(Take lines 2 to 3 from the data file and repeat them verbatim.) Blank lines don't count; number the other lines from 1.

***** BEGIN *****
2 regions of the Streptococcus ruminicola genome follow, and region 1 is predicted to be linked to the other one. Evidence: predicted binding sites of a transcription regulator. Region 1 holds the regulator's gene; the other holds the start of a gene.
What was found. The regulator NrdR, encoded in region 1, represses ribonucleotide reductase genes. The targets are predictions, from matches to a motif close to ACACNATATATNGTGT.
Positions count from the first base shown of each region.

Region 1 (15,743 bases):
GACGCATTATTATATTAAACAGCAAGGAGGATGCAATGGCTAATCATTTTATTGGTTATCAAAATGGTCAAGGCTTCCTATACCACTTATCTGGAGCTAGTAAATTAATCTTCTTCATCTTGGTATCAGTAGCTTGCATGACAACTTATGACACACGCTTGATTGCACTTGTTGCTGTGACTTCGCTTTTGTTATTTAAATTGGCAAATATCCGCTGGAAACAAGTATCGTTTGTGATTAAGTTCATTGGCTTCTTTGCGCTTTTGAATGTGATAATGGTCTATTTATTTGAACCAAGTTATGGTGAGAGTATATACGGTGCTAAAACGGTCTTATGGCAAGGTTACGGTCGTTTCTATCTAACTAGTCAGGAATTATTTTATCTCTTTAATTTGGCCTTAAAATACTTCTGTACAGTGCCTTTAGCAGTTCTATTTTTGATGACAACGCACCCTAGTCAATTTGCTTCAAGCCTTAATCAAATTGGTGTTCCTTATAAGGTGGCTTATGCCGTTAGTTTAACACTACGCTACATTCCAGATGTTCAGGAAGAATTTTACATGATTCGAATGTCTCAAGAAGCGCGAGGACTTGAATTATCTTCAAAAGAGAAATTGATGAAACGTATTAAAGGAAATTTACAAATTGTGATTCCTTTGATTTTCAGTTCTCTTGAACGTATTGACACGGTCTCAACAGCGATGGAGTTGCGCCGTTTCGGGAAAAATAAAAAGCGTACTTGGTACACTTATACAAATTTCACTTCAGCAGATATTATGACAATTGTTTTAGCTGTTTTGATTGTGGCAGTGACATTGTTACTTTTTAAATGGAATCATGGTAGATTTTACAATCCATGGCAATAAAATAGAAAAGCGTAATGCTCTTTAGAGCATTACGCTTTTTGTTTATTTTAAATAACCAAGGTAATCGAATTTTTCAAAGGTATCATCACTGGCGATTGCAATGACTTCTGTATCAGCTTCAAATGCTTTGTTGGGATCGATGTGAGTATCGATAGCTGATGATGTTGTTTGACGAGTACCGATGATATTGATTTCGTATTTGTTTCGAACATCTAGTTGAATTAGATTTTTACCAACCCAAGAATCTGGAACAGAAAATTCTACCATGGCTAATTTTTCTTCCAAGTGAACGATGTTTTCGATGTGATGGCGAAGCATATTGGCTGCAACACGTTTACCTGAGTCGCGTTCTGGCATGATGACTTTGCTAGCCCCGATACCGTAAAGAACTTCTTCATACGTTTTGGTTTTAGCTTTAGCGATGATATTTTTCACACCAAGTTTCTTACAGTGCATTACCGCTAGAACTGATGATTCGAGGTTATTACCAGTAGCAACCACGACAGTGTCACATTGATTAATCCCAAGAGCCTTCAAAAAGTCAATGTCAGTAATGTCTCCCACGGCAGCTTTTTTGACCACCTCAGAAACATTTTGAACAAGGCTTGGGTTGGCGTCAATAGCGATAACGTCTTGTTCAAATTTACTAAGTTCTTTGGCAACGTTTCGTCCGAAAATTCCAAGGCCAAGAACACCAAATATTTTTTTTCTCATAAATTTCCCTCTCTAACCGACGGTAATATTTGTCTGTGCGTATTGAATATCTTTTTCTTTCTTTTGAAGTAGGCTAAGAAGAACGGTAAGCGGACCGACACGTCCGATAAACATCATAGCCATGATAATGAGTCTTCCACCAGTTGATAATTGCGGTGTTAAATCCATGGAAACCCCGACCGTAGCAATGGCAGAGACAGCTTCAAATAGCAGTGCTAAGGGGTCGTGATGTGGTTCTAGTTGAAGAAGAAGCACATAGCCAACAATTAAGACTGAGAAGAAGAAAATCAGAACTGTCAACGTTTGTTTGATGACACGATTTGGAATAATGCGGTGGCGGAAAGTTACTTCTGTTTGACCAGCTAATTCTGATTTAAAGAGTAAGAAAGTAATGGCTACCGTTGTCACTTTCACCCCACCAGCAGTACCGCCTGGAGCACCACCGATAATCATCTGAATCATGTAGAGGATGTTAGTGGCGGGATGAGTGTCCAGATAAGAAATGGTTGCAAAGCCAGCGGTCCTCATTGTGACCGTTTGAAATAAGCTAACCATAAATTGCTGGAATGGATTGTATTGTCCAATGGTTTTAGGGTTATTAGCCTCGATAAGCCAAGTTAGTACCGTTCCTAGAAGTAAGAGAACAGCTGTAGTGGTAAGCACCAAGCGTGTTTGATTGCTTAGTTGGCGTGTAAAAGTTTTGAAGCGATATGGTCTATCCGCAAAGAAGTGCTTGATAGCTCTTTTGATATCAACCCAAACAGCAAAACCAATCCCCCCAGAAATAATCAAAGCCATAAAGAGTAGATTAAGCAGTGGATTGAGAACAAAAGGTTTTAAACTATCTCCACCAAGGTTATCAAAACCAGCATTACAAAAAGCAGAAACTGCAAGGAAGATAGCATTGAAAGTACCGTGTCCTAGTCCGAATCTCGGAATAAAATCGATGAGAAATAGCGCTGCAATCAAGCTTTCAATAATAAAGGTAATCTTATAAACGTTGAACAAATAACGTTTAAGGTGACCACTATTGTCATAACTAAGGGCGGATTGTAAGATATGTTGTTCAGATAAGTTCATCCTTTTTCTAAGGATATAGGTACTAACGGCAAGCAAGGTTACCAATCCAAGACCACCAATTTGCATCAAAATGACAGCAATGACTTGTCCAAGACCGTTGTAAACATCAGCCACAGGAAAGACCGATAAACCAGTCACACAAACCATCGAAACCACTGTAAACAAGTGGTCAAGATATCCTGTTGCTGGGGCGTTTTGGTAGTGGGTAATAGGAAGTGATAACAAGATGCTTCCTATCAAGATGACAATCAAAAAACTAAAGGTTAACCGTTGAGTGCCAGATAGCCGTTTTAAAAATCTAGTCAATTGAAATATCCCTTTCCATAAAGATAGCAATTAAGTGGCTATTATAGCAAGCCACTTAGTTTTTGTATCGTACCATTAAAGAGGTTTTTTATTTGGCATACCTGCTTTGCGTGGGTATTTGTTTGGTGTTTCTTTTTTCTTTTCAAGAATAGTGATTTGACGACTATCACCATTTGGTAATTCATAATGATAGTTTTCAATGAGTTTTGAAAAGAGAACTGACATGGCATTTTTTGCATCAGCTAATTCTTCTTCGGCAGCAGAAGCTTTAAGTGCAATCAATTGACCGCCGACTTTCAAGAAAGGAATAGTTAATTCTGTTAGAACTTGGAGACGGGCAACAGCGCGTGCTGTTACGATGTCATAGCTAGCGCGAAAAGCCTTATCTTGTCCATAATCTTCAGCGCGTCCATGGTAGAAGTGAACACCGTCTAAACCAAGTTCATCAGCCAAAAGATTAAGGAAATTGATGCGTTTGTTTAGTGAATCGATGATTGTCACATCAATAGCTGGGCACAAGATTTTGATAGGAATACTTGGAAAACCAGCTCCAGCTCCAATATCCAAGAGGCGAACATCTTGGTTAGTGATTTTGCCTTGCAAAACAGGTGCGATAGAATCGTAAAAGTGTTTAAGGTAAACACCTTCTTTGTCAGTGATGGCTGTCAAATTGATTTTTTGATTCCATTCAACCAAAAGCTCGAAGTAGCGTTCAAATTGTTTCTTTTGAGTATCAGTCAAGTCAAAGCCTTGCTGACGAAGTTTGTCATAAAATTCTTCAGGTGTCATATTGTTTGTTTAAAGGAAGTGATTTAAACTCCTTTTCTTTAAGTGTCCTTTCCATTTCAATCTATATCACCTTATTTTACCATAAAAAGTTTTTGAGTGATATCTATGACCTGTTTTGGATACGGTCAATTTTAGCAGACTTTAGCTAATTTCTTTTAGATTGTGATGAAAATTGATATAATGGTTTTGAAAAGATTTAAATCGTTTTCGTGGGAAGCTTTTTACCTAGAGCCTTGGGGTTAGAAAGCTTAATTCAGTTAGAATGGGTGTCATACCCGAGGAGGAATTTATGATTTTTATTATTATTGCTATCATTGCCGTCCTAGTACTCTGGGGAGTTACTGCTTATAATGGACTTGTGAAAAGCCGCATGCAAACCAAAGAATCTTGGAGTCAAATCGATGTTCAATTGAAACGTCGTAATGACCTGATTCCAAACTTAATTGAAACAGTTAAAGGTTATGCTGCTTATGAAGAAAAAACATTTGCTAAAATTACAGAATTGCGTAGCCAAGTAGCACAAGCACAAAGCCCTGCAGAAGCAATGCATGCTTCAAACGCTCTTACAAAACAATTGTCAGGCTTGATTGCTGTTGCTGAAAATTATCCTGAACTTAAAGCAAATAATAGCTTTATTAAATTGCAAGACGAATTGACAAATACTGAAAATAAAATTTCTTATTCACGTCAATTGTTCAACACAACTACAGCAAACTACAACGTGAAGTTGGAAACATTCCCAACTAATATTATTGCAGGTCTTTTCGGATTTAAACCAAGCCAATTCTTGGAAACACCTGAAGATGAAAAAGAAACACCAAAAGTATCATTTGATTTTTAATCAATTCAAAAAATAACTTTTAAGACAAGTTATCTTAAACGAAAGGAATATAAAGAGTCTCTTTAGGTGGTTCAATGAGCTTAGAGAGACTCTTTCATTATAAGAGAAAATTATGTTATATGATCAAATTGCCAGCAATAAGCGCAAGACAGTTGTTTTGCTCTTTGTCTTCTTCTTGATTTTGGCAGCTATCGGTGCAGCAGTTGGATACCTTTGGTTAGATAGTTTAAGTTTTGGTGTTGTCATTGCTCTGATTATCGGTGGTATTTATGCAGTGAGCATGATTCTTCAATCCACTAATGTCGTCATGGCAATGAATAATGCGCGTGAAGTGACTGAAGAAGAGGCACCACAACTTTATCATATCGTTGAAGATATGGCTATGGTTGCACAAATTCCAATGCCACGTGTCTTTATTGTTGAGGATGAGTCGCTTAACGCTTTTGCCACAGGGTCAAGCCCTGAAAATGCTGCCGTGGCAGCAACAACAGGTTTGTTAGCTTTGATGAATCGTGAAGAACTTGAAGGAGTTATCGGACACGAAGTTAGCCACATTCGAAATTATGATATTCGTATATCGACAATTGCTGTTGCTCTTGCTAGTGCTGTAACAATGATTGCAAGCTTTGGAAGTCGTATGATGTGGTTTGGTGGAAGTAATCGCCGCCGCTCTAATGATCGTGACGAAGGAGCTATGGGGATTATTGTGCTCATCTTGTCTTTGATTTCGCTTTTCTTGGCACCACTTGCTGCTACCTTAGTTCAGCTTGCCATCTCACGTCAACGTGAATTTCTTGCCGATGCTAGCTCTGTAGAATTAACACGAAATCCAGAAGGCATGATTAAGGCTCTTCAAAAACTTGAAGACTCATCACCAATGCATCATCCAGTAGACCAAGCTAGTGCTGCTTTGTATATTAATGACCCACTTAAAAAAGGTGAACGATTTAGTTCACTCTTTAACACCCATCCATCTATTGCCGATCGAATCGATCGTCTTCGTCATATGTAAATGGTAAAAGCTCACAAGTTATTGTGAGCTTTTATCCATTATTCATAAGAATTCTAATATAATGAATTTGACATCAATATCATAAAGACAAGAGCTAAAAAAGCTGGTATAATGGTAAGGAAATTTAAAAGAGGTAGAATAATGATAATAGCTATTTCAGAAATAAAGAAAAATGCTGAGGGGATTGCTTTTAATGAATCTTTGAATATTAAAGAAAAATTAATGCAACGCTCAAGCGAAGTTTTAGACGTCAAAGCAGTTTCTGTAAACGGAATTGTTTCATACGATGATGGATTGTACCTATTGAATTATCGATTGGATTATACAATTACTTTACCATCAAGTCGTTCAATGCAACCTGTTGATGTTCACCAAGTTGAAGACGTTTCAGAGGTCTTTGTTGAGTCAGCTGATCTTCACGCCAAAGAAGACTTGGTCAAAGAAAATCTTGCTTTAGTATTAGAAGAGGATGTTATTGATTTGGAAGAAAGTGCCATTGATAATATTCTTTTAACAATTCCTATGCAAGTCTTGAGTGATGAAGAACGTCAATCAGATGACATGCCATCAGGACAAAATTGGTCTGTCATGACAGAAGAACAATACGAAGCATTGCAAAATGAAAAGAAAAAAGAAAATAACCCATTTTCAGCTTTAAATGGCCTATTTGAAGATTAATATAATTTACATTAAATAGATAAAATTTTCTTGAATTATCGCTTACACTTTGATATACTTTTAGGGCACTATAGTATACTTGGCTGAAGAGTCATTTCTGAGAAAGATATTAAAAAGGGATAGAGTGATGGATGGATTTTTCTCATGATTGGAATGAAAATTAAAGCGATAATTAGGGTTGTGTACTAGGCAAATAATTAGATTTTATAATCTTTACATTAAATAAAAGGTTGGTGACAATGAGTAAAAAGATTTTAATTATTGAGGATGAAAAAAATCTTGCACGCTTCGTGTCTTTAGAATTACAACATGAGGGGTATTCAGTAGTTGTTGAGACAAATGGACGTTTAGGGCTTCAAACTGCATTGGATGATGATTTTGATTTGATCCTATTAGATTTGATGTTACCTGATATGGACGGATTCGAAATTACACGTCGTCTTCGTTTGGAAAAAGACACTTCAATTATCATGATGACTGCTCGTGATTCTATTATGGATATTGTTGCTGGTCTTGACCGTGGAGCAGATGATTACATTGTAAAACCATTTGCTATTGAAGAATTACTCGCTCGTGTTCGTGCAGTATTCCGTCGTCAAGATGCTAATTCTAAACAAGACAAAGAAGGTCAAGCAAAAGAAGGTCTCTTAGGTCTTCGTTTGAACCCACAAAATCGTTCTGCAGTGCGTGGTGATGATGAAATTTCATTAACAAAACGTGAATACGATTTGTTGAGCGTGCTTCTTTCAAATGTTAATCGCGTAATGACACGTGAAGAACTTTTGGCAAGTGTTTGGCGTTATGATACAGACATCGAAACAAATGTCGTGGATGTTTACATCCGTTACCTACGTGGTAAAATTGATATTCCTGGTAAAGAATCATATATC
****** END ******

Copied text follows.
What was found. The regulator NrdR, encoded in region 1, represses ribonucleotide reductase genes. The targets are predictions, from matches to a motif close to ACACNATATATNGTGT.
Positions count from the first base shown of each region.